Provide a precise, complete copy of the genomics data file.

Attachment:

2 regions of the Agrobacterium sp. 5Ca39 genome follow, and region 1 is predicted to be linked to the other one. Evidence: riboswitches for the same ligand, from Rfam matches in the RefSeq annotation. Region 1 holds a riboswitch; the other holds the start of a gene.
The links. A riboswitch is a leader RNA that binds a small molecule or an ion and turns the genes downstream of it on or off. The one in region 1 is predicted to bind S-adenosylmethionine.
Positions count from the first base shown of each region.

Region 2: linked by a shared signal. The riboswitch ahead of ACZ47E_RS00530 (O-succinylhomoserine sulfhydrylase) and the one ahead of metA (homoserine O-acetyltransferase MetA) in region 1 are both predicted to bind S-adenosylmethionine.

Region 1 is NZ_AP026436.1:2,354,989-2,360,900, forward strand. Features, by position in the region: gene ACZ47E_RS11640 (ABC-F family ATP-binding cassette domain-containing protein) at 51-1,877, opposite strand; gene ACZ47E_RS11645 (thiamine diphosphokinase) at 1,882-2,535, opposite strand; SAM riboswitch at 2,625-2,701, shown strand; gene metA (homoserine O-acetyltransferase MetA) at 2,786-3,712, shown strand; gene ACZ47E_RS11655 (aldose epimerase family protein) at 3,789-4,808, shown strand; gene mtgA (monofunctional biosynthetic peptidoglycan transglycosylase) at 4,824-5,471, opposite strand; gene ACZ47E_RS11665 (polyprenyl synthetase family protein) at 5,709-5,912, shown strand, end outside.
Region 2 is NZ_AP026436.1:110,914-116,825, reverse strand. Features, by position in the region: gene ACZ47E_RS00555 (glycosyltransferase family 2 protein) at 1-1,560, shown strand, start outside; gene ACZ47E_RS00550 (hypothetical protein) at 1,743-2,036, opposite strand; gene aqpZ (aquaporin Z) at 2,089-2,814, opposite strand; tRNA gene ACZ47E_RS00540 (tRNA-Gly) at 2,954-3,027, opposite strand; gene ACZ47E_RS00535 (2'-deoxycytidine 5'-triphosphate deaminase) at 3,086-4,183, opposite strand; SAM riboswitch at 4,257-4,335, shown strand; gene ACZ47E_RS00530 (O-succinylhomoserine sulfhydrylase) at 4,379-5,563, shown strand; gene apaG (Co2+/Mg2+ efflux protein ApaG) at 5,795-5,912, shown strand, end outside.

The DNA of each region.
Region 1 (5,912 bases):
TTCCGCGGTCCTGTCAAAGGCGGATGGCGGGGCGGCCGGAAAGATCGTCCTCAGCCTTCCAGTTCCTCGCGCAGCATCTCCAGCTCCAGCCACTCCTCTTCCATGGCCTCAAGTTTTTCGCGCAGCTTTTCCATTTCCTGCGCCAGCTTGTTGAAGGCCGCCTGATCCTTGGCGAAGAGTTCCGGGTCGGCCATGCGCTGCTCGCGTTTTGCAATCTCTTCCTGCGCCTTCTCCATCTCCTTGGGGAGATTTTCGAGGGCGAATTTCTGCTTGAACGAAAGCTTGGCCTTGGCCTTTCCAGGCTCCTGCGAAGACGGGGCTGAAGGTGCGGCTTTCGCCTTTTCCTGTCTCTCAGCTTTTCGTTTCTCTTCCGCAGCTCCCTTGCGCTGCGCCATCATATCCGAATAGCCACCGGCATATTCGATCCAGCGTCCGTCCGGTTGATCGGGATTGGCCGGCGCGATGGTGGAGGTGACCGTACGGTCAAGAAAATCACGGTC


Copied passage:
2 regions of the Agrobacterium sp. 5Ca39 genome follow, and region 1 is predicted to be linked to the other one. Evidence: riboswitches for the same ligand, from Rfam matches in the RefSeq annotation. Region 1 holds a riboswitch; the other holds the start of a gene.
The links. A riboswitch is a leader RNA that binds a small molecule or an ion and turns the genes downstream of it on or off. The one in region 1 is predicted to bind S-adenosylmethionine.
Positions count from the first base shown of each region.

Region 2: linked by a shared signal. The riboswitch ahead of ACZ47E_RS00530 (O-succinylhomoserine sulfhydrylase) and the one ahead of metA (homoserine O-acetyltransferase MetA) in region 1 are both predicted to bind S-adenosylmethionine.

Region 1 is NZ_AP026436.1:2,354,989-2,360,900, forward strand. Features, by position in the region: gene ACZ47E_RS11640 (ABC-F family ATP-binding cassette domain-containing protein) at 51-1,877, opposite strand; gene ACZ47E_RS11645 (thiamine diphosphokinase) at 1,882-2,535, opposite strand; SAM riboswitch at 2,625-2,701, shown strand; gene metA (homoserine O-acetyltransferase MetA) at 2,786-3,712, shown strand; gene ACZ47E_RS11655 (aldose epimerase family protein) at 3,789-4,808, shown strand; gene mtgA (monofunctional biosynthetic peptidoglycan transglycosylase) at 4,824-5,471, opposite strand; gene ACZ47E_RS11665 (polyprenyl synthetase family protein) at 5,709-5,912, shown strand, end outside.
Region 2 is NZ_AP026436.1:110,914-116,825, reverse strand. Features, by position in the region: gene ACZ47E_RS00555 (glycosyltransferase family 2 protein) at 1-1,560, shown strand, start outside; gene ACZ47E_RS00550 (hypothetical protein) at 1,743-2,036, opposite strand; gene aqpZ (aquaporin Z) at 2,089-2,814, opposite strand; tRNA gene ACZ47E_RS00540 (tRNA-Gly) at 2,954-3,027, opposite strand; gene ACZ47E_RS00535 (2'-deoxycytidine 5'-triphosphate deaminase) at 3,086-4,183, opposite strand; SAM riboswitch at 4,257-4,335, shown strand; gene ACZ47E_RS00530 (O-succinylhomoserine sulfhydrylase) at 4,379-5,563, shown strand; gene apaG (Co2+/Mg2+ efflux protein ApaG) at 5,795-5,912, shown strand, end outside.

The DNA of each region.
Region 1 (5,912 bases):
TTCCGCGGTCCTGTCAAAGGCGGATGGCGGGGCGGCCGGAAAGATCGTCCTCAGCCTTCCAGTTCCTCGCGCAGCATCTCCAGCTCCAGCCACTCCTCTTCCATGGCCTCAAGTTTTTCGCGCAGCTTTTCCATTTCCTGCGCCAGCTTGTTGAAGGCCGCCTGATCCTTGGCGAAGAGTTCCGGGTCGGCCATGCGCTGCTCGCGTTTTGCAATCTCTTCCTGCGCCTTCTCCATCTCCTTGGGGAGATTTTCGAGGGCGAATTTCTGCTTGAACGAAAGCTTGGCCTTGGCCTTTCCAGGCTCCTGCGAAGACGGGGCTGAAGGTGCGGCTTTCGCCTTTTCCTGTCTCTCAGCTTTTCGTTTCTCTTCCGCAGCTCCCTTGCGCTGCGCCATCATATCCGAATAGCCACCGGCATATTCGATCCAGCGTCCGTCCGGTTGATCGGGATTGGCCGGCGCGATGGTGGAGGTGACCGTACGGTCAAGAAAATCACGGTC